For documentary fans, South By Southwest is a bit like Christmas and your birthday rolled into one. As with features, it’s a chance to see sharp, often boundary-pushing nonfiction in a theater setting, something that happens rarely even as the market for docs has exploded thanks to streaming services.

Here are 10 docs that we have not yet seen but are looking forward to checking out.

“Ali & Cavett: The Tale of the Tapes.” Robert S. Bader produced the acclaimed documentaries “Dick Cavett’s Watergate” and “Dick Cavett’s Vietnam” for PBS. Behold his look at Cavett chatting with maybe the most charismatic American human being of the 20th century. (8:30 p.m March 11, Alamo Lamar E; 10:30 p.m. March 12, Alamo Ritrz 2; 11 a.m. March 15, Zach Theatre)

“The Bill Murray Stories: Life Lessons Learned From A Mythical Man.” Tommy Avallone looks at noted performance artist/comedy legend Bill Murray and his whole showing-up-and-being-weird thing. It’s billed as “one man’s journey to find meaning in Bill Murray’s many unexpected adventures with everyday people, rare and never-before seen footage of the comedic icon participating in stories previously presumed to be urban legend.” (9:15 p.m, March 10, Alamo Lamar D; 4 p.m. March 12, Vimeo Theater; 6:30 p.m. March 15, Stateside Theatre)

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“The Potential of Noise - Conny Plank.” Recording and mixing and making magic from his farmhouse studio complex, Conny Plank was a legitimately legendary German record producer who worked with everyone from Kraftwerk to Neu!, from Can to Whodini, from Brian Eno to the Eurythmics. He died when his son Stephen Plank was just 13. With co-director Reto Caduff, Stephen explores his father’s legacy via the artists the elder Plank worked with. (7 p.m. March 10, Alamo Lamar A; 1:45 p.m. March 13, Rollins Theatre at the Long Center; 1:30 p.m. March 16, Alamo Lamar B)

“Daughters of the Sexual Revolution: The Untold Story of the Dallas Cowboys Cheerleaders.” Dana Adam Shapiro (“Murderball”) examines the never-before-told story of Suzanne Mitchell, den mother of the Dallas Cowboys Cheerleaders. All sorts of Texas in this one. (1:45 p.m. March 11, Zach Theatre; 9:45 p.m. March 12, Rollins Theatre at the Long Center; Noon March 17, Alamo Lamar C)

“From All Corners.” Shimadzu Fuyuki travels around the world, collecting thrown away (or recycled) cardboard and turns it in to wallets. His wallets travel around the world to advocate the concept of “upcycling” which is “the mind beyond recycling or re-use.” (2:30 p.m. March 10, Alamo Lamar C; 6 p.m. March 12, Alamo Lamar C; 2 p.m. March 14, Alamo Ritz 1)

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As usual, there's a mess of SXSW films with Austin and Texas ties. Here are eight worth keeping an eye on.

“¡Las Sandinistas!” Jenny Murray’s feature debut looks at the untold stories of women who ignored barriers to lead combat units and social reform during Nicaragua’s 1979 Sandinista Revolution and the ensuing U.S.-backed Contra War, and who continue their activism today. Now, 35 years after those wars ended, as the country fills with brutal gender violence, these same women lead the popular movements for equality and democracy. (1:45 p.m. March 12, Alamo Ritz 1; 4:15 p.m. March 13, Alamo Lamar A; 2:45 p.m. March 15, Alamo Lamar A)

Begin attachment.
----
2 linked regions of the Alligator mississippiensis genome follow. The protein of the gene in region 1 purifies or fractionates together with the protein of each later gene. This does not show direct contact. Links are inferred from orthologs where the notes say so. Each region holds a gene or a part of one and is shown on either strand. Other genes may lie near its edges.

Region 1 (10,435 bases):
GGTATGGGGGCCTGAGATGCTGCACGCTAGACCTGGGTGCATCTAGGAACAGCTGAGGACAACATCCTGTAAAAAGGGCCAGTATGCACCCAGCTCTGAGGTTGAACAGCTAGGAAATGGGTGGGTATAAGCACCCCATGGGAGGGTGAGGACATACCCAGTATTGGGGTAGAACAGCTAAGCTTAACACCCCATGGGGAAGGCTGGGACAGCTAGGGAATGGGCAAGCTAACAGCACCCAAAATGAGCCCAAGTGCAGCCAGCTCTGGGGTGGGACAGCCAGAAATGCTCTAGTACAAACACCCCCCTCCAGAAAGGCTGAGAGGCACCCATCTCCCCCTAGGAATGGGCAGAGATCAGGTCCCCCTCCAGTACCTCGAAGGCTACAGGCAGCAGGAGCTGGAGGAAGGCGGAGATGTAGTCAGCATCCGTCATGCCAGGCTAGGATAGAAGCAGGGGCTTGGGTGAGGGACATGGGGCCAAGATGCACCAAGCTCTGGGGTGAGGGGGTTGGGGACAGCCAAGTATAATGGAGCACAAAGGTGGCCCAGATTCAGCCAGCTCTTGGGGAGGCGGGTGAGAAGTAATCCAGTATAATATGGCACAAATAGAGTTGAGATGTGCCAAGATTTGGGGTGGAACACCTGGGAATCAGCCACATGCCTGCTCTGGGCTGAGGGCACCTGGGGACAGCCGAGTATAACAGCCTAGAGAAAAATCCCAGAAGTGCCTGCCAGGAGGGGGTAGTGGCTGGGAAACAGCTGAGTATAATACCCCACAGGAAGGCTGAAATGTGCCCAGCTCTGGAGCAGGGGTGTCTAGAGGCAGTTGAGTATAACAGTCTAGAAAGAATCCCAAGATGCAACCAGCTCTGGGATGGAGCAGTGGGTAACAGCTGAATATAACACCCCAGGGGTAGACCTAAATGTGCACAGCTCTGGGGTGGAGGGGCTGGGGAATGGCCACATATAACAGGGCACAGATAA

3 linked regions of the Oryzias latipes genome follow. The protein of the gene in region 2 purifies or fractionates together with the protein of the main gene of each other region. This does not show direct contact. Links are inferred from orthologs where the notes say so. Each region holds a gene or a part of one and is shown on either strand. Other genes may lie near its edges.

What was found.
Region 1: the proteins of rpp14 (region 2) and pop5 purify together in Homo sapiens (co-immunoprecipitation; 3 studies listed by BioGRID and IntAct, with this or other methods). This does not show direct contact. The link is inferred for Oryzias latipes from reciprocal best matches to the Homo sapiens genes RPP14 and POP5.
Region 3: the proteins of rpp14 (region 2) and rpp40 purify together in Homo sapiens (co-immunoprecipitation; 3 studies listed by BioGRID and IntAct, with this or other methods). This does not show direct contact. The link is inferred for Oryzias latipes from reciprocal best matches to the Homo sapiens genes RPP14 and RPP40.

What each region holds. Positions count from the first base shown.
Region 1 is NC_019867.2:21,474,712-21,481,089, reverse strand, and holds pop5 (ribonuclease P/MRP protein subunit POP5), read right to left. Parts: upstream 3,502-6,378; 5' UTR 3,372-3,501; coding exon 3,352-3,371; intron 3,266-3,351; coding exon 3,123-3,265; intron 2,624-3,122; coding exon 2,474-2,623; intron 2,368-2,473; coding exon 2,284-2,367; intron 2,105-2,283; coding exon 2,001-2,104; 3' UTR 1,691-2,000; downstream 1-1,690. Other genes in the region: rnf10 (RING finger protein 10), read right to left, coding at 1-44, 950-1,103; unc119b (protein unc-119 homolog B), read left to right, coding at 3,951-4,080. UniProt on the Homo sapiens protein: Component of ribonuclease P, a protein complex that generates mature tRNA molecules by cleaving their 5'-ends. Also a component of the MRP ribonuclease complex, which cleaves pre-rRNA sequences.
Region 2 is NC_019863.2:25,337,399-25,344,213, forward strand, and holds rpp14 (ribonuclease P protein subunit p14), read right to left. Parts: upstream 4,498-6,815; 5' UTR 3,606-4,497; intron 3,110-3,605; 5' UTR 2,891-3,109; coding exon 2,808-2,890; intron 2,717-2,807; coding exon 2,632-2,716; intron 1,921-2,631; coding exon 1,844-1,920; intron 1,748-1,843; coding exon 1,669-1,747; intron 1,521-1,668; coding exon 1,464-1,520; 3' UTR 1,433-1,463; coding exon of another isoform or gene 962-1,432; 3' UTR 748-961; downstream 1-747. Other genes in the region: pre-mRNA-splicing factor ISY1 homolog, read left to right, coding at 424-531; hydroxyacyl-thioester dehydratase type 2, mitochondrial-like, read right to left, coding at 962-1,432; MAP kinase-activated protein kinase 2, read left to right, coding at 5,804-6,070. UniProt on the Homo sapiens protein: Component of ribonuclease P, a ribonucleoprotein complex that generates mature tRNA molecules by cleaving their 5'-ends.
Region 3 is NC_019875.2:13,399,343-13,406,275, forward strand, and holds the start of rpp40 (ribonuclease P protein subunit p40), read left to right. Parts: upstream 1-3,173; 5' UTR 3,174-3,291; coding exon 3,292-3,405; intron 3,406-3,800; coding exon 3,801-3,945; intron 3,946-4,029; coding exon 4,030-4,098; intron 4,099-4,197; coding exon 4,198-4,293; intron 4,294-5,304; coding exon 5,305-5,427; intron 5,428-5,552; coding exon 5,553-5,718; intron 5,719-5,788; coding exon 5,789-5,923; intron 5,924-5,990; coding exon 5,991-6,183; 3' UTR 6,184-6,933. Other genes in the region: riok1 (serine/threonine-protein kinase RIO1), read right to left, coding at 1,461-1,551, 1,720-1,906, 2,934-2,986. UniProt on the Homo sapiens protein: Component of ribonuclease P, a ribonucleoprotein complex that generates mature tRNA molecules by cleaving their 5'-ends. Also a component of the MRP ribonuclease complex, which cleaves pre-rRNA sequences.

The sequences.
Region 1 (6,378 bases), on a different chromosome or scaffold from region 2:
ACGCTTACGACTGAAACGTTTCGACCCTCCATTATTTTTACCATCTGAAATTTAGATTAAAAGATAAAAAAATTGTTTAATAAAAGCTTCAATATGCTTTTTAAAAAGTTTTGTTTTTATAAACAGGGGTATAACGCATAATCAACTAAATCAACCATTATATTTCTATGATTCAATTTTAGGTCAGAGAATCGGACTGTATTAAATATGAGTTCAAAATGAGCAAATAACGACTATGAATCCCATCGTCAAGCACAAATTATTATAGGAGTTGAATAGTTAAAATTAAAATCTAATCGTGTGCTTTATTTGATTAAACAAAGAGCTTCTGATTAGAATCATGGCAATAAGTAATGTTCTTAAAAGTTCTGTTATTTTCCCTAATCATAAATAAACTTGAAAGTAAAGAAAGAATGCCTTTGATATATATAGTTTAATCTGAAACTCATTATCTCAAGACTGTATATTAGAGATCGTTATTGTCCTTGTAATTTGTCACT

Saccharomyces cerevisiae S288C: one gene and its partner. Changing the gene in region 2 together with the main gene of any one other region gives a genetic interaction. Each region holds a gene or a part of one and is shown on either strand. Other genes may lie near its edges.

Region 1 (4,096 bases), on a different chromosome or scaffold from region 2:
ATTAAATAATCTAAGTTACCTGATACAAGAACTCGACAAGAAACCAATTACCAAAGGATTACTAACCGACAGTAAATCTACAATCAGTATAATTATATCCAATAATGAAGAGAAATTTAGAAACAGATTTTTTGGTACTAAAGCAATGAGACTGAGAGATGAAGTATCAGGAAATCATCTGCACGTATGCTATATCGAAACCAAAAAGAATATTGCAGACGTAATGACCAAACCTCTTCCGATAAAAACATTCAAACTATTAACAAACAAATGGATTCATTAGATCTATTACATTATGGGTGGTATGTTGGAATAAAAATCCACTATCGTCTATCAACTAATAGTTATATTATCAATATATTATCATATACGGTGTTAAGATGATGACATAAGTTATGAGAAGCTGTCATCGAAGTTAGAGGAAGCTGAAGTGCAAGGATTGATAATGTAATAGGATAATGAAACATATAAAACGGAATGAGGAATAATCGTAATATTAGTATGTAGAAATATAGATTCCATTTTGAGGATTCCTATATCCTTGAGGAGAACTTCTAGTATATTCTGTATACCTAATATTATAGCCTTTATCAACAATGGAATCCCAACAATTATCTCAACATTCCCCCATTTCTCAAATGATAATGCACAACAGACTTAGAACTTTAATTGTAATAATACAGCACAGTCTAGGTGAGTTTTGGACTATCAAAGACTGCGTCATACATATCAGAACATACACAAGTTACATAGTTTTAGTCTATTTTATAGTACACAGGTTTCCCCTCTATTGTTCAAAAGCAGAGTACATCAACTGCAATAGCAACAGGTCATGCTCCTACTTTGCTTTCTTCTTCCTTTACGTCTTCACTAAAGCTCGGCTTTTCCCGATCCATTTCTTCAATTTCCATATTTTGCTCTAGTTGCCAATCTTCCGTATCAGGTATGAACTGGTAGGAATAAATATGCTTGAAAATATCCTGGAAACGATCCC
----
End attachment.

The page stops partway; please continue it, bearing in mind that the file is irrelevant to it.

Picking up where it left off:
“People’s Republic of Desire.” Hao Wu’s new one takes the viewer on a journey into the lives of two live streamers (aka camgirls, camboys, campeople, etc.) who’ve risen from obscurity to fame and fortune in China. The vérité picture examines live streaming showrooms, which have become virtual gathering places for hundreds of millions of people, rich and poor, as the lines between virtual relationships and “real” ones become increasingly blurry. (4:15 p.m. March 10, Alamo Ritz 1; 4:15 p.m. March 11, Alamo Lamar A; 5:30 p.m. March 14, Alamo Lamar A)

“The Live Here, Now.” A portrait of the Austin refugee house Casa Marianella that is both a celebration of immigrants and an exploration of the ways in which spaces in the US are optimized for incoming residents worldwide. (4:30 p.m. March 11, Alamo Lamar D; 5:45 p.m. March 12, AFS Cinema; 1:30 p.m. March 14, Rollins Theatre at The Long Center)

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“Transmilitary.” Roughly 15,500 transgender people serve in the U.S. military, where they must conceal their gender identity because military policies ban their service. This film looks at the lives of four of the troops who are defending their country’s freedom while fighting for their own.The ban was lifted in 2016, but with President Trump now trying to reinstate it, their futures hang in the balance again. (1:45 p.m. March 10, Alamo Ritz 1; 11 a.m. March 11, Alamo Lamar A; noon March 14, Alamo Lamar A)

“Won’t You Be My Neighbor?” Oscar-winning director Morgan Neville (“Twenty Feet From Stardom”) examines the life and work of Fred Rogers, one of 20th century America most beloved entertainers and educators. As one review’s headline put it, “Mister Rogers Was Too Good For Us, and This Documentary Proves It.” (4:45 p.m. March 12, Alamo Ritz 2; 1:45 p.m. March 13, Zach Theatre)